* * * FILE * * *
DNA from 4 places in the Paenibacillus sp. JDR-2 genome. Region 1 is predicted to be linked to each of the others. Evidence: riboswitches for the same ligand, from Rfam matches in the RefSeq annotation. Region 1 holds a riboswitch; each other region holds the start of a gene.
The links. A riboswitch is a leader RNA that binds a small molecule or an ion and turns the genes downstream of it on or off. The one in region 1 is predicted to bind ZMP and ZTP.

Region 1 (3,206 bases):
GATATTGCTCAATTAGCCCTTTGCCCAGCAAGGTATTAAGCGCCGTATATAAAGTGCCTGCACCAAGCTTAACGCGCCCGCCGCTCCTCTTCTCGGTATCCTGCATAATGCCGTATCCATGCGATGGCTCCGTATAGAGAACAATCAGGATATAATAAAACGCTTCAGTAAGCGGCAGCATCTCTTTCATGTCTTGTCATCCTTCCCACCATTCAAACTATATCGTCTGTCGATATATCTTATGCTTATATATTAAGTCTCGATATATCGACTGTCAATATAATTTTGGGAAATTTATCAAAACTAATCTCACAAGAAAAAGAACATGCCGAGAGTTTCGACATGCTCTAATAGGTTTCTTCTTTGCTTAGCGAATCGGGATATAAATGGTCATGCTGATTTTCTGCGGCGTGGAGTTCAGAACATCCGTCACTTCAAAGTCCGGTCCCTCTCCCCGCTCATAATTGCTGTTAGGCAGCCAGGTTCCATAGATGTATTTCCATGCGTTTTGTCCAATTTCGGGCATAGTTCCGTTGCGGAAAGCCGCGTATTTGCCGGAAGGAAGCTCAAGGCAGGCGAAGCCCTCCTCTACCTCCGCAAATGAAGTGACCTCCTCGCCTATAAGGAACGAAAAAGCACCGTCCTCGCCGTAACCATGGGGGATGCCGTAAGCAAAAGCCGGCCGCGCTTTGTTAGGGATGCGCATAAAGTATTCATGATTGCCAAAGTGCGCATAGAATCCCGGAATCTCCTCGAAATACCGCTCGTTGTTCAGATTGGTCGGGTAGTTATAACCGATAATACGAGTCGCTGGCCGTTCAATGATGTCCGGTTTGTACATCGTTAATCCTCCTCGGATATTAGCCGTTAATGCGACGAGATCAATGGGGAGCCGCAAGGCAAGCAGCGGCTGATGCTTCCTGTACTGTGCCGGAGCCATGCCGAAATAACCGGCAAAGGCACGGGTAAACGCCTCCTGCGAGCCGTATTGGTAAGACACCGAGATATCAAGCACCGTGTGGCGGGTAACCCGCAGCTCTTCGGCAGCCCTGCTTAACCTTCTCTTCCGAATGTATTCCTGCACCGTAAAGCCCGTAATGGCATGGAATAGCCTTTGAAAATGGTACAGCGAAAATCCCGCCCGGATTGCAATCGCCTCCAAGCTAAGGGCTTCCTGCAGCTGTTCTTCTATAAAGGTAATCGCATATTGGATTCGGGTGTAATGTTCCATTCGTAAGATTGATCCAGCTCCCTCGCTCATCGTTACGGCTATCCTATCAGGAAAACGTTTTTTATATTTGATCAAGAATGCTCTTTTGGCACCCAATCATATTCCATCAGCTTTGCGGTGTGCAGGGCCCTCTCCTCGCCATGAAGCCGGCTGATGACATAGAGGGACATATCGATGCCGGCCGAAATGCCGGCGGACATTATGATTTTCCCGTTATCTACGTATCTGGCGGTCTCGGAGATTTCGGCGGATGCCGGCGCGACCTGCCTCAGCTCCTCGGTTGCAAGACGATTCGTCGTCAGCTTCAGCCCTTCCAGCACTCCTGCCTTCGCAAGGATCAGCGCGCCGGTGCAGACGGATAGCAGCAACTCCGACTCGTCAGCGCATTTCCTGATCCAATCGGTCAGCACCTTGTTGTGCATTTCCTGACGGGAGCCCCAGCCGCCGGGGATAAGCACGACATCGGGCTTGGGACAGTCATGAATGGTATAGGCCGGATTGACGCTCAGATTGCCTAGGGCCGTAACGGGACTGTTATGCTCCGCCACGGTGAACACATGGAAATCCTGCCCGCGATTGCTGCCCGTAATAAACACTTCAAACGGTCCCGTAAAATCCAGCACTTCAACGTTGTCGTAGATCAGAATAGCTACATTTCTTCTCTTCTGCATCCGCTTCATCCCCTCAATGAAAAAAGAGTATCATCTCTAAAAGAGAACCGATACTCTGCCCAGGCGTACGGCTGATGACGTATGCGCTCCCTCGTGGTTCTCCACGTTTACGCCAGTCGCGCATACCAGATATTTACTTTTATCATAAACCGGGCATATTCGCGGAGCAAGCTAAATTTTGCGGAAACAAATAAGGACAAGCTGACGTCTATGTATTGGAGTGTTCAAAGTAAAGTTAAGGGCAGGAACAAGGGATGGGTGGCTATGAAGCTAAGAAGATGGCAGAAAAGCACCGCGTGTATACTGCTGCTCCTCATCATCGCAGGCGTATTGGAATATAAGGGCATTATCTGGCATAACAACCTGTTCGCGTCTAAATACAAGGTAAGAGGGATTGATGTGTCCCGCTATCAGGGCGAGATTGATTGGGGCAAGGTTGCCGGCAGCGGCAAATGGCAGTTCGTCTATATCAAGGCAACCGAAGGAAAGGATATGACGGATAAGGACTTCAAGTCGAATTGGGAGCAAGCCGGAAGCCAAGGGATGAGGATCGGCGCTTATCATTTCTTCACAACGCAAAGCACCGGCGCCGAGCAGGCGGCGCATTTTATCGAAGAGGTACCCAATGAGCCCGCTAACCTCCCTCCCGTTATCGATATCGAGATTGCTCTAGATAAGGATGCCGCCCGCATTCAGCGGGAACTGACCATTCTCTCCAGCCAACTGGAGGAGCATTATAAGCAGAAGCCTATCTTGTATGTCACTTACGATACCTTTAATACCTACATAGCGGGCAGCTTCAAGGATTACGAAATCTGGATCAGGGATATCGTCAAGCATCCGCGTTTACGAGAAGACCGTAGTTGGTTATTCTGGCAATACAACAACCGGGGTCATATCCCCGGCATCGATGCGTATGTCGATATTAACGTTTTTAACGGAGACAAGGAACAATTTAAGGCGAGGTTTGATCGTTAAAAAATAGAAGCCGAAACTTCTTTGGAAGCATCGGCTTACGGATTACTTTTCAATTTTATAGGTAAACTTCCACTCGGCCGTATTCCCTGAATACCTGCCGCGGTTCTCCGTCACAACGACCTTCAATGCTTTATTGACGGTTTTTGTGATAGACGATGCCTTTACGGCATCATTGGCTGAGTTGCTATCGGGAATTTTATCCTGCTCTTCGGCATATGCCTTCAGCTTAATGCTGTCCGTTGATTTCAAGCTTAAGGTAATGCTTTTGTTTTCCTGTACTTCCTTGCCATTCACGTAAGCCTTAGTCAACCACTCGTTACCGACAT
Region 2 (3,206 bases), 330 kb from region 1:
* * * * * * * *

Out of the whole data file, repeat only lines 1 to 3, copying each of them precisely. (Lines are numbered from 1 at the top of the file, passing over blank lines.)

DNA from 4 places in the Paenibacillus sp. JDR-2 genome. Region 1 is predicted to be linked to each of the others. Evidence: riboswitches for the same ligand, from Rfam matches in the RefSeq annotation. Region 1 holds a riboswitch; each other region holds the start of a gene.
The links. A riboswitch is a leader RNA that binds a small molecule or an ion and turns the genes downstream of it on or off. The one in region 1 is predicted to bind ZMP and ZTP.

Region 1 (3,206 bases):